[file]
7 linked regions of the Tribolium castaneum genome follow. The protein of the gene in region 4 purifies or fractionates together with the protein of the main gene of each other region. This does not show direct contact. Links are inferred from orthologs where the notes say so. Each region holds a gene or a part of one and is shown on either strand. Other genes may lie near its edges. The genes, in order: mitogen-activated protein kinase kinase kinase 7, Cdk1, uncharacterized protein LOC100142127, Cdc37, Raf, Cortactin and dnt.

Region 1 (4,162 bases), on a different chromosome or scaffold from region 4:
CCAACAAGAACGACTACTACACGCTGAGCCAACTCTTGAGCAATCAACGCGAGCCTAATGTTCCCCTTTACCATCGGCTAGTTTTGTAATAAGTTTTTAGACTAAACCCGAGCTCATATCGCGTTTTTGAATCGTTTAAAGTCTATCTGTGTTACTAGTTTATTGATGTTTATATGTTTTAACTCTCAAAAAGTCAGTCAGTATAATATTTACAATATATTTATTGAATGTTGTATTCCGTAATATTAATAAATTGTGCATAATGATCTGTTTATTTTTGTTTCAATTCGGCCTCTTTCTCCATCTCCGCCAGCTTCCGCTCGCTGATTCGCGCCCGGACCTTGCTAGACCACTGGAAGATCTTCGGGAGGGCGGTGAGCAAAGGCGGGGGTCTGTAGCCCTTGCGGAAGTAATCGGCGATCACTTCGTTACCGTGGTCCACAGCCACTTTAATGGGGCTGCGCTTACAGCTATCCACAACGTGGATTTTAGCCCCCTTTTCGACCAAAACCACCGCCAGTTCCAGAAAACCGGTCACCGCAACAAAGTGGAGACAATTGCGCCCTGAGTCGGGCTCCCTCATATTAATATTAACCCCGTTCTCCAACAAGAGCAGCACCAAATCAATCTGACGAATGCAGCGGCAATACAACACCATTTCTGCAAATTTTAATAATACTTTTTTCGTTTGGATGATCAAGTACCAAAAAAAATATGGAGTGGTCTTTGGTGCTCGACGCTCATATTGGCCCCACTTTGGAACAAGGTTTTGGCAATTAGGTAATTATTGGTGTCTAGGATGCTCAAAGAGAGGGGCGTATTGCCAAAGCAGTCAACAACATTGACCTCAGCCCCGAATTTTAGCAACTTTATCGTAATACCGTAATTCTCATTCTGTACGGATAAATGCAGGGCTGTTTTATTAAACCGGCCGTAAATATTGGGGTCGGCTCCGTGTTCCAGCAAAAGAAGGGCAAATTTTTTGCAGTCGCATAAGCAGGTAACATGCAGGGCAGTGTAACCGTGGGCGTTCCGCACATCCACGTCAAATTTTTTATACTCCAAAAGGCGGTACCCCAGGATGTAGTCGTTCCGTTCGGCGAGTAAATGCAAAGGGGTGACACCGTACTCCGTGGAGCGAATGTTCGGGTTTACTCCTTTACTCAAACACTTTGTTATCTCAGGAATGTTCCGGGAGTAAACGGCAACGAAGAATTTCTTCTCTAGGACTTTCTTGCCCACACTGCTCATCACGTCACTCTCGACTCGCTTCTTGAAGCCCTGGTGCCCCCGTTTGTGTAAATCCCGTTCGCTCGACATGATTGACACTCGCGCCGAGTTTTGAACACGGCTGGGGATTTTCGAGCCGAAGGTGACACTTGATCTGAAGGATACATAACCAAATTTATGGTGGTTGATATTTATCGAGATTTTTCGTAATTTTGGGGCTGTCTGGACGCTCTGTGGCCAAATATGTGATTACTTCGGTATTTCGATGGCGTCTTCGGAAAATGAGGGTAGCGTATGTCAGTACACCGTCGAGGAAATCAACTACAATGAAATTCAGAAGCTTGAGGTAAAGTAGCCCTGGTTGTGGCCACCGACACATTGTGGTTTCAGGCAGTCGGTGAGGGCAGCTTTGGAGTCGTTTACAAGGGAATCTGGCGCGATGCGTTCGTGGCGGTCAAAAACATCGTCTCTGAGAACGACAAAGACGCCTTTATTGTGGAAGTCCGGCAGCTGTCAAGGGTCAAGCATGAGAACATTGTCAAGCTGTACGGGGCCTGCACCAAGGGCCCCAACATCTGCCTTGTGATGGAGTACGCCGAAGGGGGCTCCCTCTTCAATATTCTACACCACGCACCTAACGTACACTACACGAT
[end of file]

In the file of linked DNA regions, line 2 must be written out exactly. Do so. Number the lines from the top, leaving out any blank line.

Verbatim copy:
Region 1 (4,162 bases), on a different chromosome or scaffold from region 4: